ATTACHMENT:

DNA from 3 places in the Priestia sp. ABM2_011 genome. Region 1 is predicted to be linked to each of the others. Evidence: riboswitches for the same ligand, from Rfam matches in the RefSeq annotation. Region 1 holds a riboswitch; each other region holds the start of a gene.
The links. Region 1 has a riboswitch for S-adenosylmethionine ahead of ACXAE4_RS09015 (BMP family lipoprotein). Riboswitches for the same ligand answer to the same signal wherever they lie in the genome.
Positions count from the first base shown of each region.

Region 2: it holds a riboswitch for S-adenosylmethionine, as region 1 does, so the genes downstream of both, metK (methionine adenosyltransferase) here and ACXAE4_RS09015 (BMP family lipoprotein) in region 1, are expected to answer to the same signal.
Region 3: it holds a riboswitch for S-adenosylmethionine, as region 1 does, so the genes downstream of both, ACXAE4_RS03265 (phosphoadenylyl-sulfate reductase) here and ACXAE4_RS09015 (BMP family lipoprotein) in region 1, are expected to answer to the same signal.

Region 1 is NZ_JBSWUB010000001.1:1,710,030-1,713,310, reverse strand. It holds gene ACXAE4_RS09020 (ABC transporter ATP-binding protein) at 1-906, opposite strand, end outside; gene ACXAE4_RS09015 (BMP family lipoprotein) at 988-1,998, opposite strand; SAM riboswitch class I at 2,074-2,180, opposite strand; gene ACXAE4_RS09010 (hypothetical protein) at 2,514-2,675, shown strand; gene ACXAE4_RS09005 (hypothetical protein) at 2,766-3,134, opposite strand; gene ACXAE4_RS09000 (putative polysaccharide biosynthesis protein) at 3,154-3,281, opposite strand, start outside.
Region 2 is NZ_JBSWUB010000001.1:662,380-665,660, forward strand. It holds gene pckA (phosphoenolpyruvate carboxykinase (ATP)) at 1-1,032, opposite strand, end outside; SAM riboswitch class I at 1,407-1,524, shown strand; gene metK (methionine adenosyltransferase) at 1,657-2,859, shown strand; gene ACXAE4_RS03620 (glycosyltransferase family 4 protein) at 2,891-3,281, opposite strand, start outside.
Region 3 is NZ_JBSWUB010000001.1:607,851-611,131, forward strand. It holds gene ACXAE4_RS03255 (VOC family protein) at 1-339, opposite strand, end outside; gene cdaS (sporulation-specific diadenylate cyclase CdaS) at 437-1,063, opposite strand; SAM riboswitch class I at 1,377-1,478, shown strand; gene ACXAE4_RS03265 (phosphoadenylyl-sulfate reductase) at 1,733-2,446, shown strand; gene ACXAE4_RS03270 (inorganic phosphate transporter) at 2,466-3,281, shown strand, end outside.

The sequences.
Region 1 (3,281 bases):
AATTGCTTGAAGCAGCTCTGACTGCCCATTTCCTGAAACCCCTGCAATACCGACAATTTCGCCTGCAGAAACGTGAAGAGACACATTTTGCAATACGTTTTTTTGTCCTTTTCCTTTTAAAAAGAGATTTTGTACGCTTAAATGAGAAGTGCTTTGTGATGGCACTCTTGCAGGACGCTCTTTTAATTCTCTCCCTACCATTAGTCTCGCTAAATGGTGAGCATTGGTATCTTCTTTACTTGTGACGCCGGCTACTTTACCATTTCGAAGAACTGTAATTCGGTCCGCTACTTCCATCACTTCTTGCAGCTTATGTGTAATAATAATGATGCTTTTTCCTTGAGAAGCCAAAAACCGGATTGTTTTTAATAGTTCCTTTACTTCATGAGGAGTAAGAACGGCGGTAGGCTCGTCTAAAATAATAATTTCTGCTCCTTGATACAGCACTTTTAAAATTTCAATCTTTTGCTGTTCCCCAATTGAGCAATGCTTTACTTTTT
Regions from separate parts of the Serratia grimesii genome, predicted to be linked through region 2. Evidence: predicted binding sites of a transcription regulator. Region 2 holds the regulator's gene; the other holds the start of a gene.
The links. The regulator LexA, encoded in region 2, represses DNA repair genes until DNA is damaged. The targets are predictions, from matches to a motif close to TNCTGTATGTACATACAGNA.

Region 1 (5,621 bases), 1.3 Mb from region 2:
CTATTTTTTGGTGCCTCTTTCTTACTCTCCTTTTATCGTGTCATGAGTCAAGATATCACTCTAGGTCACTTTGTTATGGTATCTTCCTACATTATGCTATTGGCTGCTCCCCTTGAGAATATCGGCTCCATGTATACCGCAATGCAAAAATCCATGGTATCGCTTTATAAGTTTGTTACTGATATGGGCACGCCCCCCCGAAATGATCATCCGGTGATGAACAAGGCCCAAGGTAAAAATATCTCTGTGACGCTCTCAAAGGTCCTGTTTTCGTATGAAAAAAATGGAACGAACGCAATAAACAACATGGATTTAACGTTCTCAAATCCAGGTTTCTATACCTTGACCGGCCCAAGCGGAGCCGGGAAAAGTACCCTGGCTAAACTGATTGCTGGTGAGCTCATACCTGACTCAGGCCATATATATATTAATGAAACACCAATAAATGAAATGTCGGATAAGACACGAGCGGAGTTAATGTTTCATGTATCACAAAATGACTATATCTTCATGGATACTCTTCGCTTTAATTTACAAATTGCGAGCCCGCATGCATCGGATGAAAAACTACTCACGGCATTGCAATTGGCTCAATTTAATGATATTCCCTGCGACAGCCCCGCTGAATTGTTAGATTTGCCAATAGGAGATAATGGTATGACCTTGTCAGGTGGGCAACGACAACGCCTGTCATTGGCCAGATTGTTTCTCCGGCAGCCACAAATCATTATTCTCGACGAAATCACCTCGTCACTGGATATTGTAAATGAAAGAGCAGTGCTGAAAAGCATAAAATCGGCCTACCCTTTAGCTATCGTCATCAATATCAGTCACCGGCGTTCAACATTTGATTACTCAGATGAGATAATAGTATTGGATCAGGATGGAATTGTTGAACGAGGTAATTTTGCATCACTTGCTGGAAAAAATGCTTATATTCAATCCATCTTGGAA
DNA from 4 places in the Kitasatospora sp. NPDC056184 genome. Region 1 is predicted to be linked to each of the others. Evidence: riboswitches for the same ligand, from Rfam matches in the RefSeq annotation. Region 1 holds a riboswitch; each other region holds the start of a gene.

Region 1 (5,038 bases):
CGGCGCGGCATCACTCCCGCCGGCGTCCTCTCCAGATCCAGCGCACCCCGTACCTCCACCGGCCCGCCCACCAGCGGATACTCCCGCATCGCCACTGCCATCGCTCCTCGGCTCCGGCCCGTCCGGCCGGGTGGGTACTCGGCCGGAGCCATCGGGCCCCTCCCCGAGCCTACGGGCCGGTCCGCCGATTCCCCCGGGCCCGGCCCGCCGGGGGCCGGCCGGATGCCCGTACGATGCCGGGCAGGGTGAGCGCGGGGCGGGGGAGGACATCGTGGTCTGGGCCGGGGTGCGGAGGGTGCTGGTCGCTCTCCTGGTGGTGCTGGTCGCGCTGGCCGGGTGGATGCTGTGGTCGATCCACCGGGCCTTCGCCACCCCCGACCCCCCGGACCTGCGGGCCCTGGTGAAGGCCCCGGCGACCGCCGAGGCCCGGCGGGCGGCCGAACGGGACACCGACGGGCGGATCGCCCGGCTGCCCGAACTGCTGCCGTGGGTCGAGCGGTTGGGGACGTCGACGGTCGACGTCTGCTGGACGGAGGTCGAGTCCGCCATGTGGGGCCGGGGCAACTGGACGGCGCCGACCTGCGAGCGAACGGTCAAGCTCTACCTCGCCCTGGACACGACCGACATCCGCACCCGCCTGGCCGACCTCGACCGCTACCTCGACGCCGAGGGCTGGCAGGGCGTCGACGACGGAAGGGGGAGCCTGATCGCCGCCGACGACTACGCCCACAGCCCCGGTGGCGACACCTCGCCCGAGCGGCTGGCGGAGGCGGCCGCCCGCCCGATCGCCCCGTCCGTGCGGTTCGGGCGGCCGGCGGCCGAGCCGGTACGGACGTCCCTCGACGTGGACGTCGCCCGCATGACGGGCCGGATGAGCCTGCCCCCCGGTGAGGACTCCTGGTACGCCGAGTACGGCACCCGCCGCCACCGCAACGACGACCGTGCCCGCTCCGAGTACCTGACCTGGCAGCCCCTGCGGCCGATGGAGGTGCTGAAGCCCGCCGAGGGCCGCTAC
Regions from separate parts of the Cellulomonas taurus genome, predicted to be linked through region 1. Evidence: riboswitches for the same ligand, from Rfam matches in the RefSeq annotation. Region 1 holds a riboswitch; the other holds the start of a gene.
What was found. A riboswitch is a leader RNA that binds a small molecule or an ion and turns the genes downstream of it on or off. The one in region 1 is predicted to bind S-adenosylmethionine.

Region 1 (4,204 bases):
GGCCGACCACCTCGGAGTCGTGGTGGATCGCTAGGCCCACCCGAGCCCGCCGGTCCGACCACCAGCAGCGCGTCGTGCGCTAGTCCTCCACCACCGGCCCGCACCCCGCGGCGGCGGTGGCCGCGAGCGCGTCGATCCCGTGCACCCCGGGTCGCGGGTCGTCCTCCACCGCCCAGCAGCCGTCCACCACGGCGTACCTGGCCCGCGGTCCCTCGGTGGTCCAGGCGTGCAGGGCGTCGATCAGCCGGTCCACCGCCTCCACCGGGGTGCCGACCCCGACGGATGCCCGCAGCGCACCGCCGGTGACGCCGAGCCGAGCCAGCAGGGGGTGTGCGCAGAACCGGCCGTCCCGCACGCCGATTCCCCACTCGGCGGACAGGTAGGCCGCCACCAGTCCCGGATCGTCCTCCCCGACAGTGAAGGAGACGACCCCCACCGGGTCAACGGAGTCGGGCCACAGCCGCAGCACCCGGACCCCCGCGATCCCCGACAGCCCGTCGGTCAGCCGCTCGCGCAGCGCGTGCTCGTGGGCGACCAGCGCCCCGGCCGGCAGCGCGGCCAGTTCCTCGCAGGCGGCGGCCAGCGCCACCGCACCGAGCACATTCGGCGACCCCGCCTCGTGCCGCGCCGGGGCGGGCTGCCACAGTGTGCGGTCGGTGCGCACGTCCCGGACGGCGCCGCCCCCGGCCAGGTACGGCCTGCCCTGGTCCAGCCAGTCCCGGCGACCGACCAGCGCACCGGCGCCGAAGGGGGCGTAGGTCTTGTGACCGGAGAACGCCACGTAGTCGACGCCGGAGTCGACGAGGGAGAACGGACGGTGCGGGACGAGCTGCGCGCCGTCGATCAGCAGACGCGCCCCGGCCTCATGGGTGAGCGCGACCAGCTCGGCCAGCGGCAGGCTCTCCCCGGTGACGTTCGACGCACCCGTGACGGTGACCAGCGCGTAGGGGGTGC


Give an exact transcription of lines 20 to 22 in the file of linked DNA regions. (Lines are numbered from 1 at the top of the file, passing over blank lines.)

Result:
What was found. A riboswitch is a leader RNA that binds a small molecule or an ion and turns the genes downstream of it on or off. The one in region 1 is predicted to bind S-adenosylmethionine.

Region 1 (4,204 bases):
GGCCGACCACCTCGGAGTCGTGGTGGATCGCTAGGCCCACCCGAGCCCGCCGGTCCGACCACCAGCAGCGCGTCGTGCGCTAGTCCTCCACCACCGGCCCGCACCCCGCGGCGGCGGTGGCCGCGAGCGCGTCGATCCCGTGCACCCCGGGTCGCGGGTCGTCCTCCACCGCCCAGCAGCCGTCCACCACGGCGTACCTGGCCCGCGGTCCCTCGGTGGTCCAGGCGTGCAGGGCGTCGATCAGCCGGTCCACCGCCTCCACCGGGGTGCCGACCCCGACGGATGCCCGCAGCGCACCGCCGGTGACGCCGAGCCGAGCCAGCAGGGGGTGTGCGCAGAACCGGCCGTCCCGCACGCCGATTCCCCACTCGGCGGACAGGTAGGCCGCCACCAGTCCCGGATCGTCCTCCCCGACAGTGAAGGAGACGACCCCCACCGGGTCAACGGAGTCGGGCCACAGCCGCAGCACCCGGACCCCCGCGATCCCCGACAGCCCGTCGGTCAGCCGCTCGCGCAGCGCGTGCTCGTGGGCGACCAGCGCCCCGGCCGGCAGCGCGGCCAGTTCCTCGCAGGCGGCGGCCAGCGCCACCGCACCGAGCACATTCGGCGACCCCGCCTCGTGCCGCGCCGGGGCGGGCTGCCACAGTGTGCGGTCGGTGCGCACGTCCCGGACGGCGCCGCCCCCGGCCAGGTACGGCCTGCCCTGGTCCAGCCAGTCCCGGCGACCGACCAGCGCACCGGCGCCGAAGGGGGCGTAGGTCTTGTGACCGGAGAACGCCACGTAGTCGACGCCGGAGTCGACGAGGGAGAACGGACGGTGCGGGACGAGCTGCGCGCCGTCGATCAGCAGACGCGCCCCGGCCTCATGGGTGAGCGCGACCAGCTCGGCCAGCGGCAGGCTCTCCCCGGTGACGTTCGACGCACCCGTGACGGTGACCAGCGCGTAGGGGGTGC